Deciding to end the gangster lifestyle, at least for the time being, Jesse James decided to move to St. Joseph, Missouri, where he rented a house with his wife and two young children. St. Joseph was a perfect place for Jesse because it was near his family farm in Kearney, Missouri, and he had two friends there which he trusted his life with. They were two brothers by the name of Robert and Charley Ford, which acted as body guards to Jesse, and often spent the night with his family. Unknown to Jesse however, Robert Ford was working with the Missouri Governor to bring Jesse in dead or alive. One day, while in the James’ household, Jesse was having a conversation with Robert Ford. Robert had been looking for the perfect opportunity to take down James, as he wanted the large reward from the railroad companies. As Jesse was dusting a picture, Robert took aim with his revolver, shooting Jesse James in the back of the head.
How could a ruthless bandit become a national hero of sorts? People remember him as modest and effective bandit. Using words such as bandit almost romanticizes the fact that Jesse James was, in reality, a horrible man. A man who killed, robbed, and hurt innocent people. People that were hard working individuals who never deserved to have their lives uprooted by a man who believed he was above the law. St. Joseph, Missouri is a city that is proud to be the death place of such a ruthless criminal. Most cities in the world are not proud of murdering thieves but try to put them out of memory. , St. Joseph, however ,promotes the fact that Jesse James was here, in a way that glorifies him as an American hero of the past. If one were to ask people across the nation about St. Joseph, Missouri, the first image that would pop into most people’s minds is the Outlaw Jesse James in all his glory. However, I believe it is a disgrace to the memory of those harmed by Jesse James to glorify such a horrible person. If Jesse James committed these acts of violence and crime today, no one would look at him as some kind of hero, but rather as a terrorist. Idolizing Jesse James is comparable to idolizing someone of the likes of Osama Bin Laden. Both use terror and violence in the name of a cause in which they believe worthy even though it goes against society’s laws. Making movies, having festivals, and promoting the fact that your city had a famous outlaw in its past is all wrong in my opinion, but no one can deny Jesse James was famous figure. After his death, people looked at Jesse James as America’s Robin Hood, standing up for the little person against big business. My hope is that people can remember Jesse James as a part of history, but also come to realize that he was not all sunshine and daisies. But rather that he was a cutthroat criminal who was in life for himself and not for a cause as he would like to say.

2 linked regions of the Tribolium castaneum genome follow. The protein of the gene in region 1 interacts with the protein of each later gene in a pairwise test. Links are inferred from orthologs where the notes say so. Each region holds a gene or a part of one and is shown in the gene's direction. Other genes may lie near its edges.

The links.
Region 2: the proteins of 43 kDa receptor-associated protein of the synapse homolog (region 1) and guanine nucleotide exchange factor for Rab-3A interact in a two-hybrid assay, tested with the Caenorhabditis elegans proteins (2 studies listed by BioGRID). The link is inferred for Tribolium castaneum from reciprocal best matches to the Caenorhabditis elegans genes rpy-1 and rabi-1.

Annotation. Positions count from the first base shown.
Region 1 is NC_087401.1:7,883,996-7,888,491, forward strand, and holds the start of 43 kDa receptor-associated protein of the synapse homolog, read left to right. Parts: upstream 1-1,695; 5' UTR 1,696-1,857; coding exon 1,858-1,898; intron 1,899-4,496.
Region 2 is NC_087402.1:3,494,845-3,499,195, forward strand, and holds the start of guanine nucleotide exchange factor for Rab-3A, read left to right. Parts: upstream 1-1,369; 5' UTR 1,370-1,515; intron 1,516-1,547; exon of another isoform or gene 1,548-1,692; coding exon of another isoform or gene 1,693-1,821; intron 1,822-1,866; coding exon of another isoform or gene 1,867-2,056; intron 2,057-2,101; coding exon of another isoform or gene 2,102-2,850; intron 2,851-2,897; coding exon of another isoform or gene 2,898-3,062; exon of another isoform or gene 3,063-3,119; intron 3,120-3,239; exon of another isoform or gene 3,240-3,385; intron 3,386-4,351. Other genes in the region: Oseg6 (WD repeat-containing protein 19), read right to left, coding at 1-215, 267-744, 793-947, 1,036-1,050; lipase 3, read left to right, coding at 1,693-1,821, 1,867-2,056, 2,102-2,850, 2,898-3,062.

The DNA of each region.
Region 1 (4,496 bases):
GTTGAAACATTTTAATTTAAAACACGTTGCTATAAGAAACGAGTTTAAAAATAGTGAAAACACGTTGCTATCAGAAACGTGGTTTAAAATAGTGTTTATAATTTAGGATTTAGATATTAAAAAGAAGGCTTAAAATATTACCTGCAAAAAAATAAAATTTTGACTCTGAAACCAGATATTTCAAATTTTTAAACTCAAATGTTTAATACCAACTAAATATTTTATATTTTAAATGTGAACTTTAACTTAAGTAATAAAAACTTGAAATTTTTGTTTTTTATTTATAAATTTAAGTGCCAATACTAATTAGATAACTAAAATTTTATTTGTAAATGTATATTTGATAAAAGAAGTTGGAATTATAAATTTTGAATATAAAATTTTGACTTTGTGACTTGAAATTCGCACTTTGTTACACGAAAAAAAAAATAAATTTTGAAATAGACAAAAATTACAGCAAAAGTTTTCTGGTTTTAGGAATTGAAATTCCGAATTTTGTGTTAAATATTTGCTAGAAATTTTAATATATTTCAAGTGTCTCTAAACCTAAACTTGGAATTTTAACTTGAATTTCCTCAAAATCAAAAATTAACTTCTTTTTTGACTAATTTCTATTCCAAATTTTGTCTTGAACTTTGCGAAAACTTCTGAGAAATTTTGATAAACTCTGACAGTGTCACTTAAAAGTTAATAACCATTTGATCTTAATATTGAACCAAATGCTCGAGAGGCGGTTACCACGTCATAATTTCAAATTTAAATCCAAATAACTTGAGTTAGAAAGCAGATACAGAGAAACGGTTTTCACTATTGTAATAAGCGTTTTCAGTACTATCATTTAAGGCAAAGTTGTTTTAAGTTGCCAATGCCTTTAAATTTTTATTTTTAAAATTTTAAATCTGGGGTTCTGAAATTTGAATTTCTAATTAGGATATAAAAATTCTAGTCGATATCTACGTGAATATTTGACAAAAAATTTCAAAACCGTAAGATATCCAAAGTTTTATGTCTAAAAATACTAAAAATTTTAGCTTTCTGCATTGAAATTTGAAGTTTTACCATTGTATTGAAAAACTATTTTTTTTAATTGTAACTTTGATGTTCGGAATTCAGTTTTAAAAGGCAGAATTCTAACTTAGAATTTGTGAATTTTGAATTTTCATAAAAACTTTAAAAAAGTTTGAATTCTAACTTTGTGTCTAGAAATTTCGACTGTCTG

Cite This Work
To export a reference to this article please select a referencing stye below: